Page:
UPDATE 2-US lawmakers reach tentative deal to fund government
* House, Senate must vote in favor of spending bill
* Temporary funding measure expires Friday
WASHINGTON, Dec 12 (Reuters) - U.S. lawmakers moved closer to a deal on Monday to fund the government through next year, potentially avoiding a shutdown that would have further damaged Congress' tattered reputation ahead of the 2012 election.
The group of Republican and Democratic lawmakers tentatively agreed on how to fund a wide range of government functions from homeland security to protecting the environment, congressional aides said.
Details were not immediately available and lawmakers were expected to publish the massive spending bill on Tuesday after hashing out remaining differences and assembling the legislation.
"There are still a couple of open items that need to be ironed out. These aren't deal breakers or game changers but are still important issues," said a Democratic spokesman for the appropriations committee in the House of Representatives.
A Republican aide said the group had a bipartisan, bicameral agreement in place on the entire spending package though noted that they still had to "make sure all our Is are dotted and our Ts are crossed."
The tentative deal comes after battles over how to trim the country's massive federal deficits brought the government to the brink of a shutdown and stripped the country of its top credit rating.
Congress has managed to pass bills to fund housing, agriculture, transportation and justice departments for the fiscal year ending Sept. 30, 2012.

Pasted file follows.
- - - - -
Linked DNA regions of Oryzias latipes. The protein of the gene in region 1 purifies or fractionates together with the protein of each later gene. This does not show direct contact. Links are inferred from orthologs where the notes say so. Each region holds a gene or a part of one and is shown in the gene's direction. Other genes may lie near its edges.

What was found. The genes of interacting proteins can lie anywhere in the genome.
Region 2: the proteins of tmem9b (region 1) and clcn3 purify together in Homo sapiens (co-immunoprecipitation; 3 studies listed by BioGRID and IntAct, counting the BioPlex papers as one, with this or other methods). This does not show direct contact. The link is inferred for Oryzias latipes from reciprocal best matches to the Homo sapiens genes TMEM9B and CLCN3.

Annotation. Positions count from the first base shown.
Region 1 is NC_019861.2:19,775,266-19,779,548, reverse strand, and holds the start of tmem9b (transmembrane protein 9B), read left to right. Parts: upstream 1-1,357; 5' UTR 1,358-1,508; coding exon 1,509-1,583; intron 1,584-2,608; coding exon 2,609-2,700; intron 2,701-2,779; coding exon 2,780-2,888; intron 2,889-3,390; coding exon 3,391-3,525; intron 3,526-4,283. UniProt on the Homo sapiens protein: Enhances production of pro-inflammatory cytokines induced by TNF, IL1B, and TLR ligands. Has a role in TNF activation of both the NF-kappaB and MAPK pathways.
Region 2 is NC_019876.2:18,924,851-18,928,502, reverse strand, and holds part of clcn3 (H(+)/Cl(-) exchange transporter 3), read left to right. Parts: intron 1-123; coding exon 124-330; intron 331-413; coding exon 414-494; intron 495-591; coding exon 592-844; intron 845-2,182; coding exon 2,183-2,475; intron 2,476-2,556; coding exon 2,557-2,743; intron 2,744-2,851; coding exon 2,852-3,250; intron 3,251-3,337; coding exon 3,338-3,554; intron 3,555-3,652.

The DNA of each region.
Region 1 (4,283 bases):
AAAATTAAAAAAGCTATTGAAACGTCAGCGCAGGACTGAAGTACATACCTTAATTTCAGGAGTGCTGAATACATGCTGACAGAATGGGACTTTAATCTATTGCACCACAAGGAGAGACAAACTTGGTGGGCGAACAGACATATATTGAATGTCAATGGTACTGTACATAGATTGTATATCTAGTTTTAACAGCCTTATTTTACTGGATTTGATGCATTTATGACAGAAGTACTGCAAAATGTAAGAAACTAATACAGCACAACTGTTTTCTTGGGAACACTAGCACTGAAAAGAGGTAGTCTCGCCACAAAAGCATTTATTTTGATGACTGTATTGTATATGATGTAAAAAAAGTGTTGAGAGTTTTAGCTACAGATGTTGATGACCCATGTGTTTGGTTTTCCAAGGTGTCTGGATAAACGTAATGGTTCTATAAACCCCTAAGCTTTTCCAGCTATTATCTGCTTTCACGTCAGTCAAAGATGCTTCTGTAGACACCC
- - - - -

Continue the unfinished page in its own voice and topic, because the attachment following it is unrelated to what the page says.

But the rest of the government, including the health and education departments, are being funded by a temporary spending measure which expires Friday.
"Nobody wanted to have this thing drag out much longer than Friday," said Potomac Research policy analyst Greg Valliere.
As part of this summer's fight to raise the country's debt limit, lawmakers had agreed to cap discretionary spending at $1.043 trillion -- a $6 billion reduction from last year's levels.
Regardless, Democratic lawmakers have been squabbling over Republican attempts to restrict funding for the Obama administration's health care act and consumer financial protection bureau, among other things.
The House of Representatives and the Senate must vote in favor of the spending bill in order to keep major parts of the government operating beyond Friday.
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